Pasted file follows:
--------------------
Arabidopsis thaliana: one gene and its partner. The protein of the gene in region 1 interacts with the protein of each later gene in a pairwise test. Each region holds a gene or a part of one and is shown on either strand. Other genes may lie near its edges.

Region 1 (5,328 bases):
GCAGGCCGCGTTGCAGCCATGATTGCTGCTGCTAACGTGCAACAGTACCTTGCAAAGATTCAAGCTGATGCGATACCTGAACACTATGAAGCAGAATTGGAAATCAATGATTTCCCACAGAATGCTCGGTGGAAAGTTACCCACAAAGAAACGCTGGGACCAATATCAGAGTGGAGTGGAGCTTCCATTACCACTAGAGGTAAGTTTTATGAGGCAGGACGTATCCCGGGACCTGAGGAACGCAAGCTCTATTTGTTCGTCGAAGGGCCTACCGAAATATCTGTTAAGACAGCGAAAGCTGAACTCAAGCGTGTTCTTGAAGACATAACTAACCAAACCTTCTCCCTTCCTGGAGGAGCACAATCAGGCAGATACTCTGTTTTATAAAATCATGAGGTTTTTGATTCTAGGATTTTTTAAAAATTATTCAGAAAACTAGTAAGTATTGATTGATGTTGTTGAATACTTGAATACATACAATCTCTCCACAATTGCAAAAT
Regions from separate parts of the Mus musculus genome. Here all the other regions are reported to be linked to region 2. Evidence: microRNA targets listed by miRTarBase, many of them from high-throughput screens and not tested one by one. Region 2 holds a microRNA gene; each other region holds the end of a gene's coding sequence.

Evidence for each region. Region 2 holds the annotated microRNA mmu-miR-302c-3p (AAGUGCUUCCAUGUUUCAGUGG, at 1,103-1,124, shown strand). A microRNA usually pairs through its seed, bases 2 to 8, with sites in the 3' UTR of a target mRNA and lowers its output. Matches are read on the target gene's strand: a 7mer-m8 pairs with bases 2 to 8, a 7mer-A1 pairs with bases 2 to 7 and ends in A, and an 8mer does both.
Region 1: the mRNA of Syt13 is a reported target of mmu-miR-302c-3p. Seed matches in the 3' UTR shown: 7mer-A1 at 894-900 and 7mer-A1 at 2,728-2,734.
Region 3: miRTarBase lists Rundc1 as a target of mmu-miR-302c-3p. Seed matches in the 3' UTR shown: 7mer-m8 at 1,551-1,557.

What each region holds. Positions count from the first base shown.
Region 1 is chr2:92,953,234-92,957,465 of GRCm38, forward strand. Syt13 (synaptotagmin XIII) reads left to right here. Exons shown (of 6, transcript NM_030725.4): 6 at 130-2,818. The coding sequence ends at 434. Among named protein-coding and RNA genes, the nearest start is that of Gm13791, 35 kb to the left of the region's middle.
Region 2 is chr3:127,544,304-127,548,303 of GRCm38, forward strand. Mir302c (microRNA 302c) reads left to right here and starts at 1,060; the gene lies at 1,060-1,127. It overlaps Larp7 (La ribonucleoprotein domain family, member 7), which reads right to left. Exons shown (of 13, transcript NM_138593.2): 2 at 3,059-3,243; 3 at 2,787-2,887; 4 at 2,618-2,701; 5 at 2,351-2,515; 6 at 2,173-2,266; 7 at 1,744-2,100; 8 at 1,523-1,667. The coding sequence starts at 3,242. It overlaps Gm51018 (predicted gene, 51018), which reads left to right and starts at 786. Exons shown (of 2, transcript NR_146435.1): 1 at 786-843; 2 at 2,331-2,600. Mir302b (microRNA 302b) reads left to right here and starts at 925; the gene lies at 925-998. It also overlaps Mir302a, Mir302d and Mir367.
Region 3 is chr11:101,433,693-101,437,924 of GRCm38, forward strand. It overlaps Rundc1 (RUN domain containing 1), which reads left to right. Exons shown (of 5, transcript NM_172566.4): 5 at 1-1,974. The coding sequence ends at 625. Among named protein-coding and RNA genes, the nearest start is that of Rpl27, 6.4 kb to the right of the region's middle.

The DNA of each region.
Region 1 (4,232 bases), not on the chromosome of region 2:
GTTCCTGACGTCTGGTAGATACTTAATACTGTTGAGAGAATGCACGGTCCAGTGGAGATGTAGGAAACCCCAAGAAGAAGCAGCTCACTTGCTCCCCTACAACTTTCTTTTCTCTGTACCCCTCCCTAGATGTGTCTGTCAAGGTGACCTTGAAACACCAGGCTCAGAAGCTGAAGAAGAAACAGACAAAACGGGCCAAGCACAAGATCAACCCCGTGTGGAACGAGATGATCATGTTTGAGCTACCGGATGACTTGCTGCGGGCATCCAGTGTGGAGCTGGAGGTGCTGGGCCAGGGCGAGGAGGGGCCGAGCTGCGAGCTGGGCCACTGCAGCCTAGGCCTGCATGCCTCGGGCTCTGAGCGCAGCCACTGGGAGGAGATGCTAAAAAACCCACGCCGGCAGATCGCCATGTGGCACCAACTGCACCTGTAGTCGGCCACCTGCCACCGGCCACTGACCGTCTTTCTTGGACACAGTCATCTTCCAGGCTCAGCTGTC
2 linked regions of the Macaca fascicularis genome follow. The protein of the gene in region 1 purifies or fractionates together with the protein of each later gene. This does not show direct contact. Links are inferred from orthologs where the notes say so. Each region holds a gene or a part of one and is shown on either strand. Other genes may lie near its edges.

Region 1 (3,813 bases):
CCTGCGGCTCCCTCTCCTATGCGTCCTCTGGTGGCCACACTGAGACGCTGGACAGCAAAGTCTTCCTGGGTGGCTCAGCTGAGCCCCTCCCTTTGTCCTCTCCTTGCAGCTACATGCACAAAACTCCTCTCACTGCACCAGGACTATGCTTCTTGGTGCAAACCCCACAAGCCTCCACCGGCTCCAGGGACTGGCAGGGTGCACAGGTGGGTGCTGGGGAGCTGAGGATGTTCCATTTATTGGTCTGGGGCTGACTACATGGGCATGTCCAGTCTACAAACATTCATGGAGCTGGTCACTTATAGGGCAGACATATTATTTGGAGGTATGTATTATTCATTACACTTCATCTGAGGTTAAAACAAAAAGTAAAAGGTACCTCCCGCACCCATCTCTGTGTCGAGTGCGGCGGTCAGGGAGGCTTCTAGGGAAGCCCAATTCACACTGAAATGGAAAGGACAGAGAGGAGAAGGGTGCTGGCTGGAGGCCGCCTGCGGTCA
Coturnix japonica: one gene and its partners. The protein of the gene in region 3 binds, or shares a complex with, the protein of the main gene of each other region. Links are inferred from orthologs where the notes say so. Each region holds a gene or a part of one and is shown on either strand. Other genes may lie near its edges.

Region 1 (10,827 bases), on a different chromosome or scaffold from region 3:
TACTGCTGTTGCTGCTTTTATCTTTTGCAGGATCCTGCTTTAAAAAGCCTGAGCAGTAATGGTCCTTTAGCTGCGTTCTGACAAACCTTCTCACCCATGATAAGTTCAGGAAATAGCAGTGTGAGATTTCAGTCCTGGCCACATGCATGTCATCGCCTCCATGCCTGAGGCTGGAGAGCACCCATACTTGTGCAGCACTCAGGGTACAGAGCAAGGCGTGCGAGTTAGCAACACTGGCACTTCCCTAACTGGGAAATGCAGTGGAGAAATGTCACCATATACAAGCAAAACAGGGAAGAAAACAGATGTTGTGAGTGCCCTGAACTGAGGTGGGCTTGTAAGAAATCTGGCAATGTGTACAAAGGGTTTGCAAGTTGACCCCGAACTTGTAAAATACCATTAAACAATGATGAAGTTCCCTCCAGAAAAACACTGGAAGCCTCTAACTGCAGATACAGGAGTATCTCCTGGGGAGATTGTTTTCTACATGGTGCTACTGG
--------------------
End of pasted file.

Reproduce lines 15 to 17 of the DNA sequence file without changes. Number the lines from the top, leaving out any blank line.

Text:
2 linked regions of the Macaca fascicularis genome follow. The protein of the gene in region 1 purifies or fractionates together with the protein of each later gene. This does not show direct contact. Links are inferred from orthologs where the notes say so. Each region holds a gene or a part of one and is shown on either strand. Other genes may lie near its edges.

Region 1 (3,813 bases):
CCTGCGGCTCCCTCTCCTATGCGTCCTCTGGTGGCCACACTGAGACGCTGGACAGCAAAGTCTTCCTGGGTGGCTCAGCTGAGCCCCTCCCTTTGTCCTCTCCTTGCAGCTACATGCACAAAACTCCTCTCACTGCACCAGGACTATGCTTCTTGGTGCAAACCCCACAAGCCTCCACCGGCTCCAGGGACTGGCAGGGTGCACAGGTGGGTGCTGGGGAGCTGAGGATGTTCCATTTATTGGTCTGGGGCTGACTACATGGGCATGTCCAGTCTACAAACATTCATGGAGCTGGTCACTTATAGGGCAGACATATTATTTGGAGGTATGTATTATTCATTACACTTCATCTGAGGTTAAAACAAAAAGTAAAAGGTACCTCCCGCACCCATCTCTGTGTCGAGTGCGGCGGTCAGGGAGGCTTCTAGGGAAGCCCAATTCACACTGAAATGGAAAGGACAGAGAGGAGAAGGGTGCTGGCTGGAGGCCGCCTGCGGTCA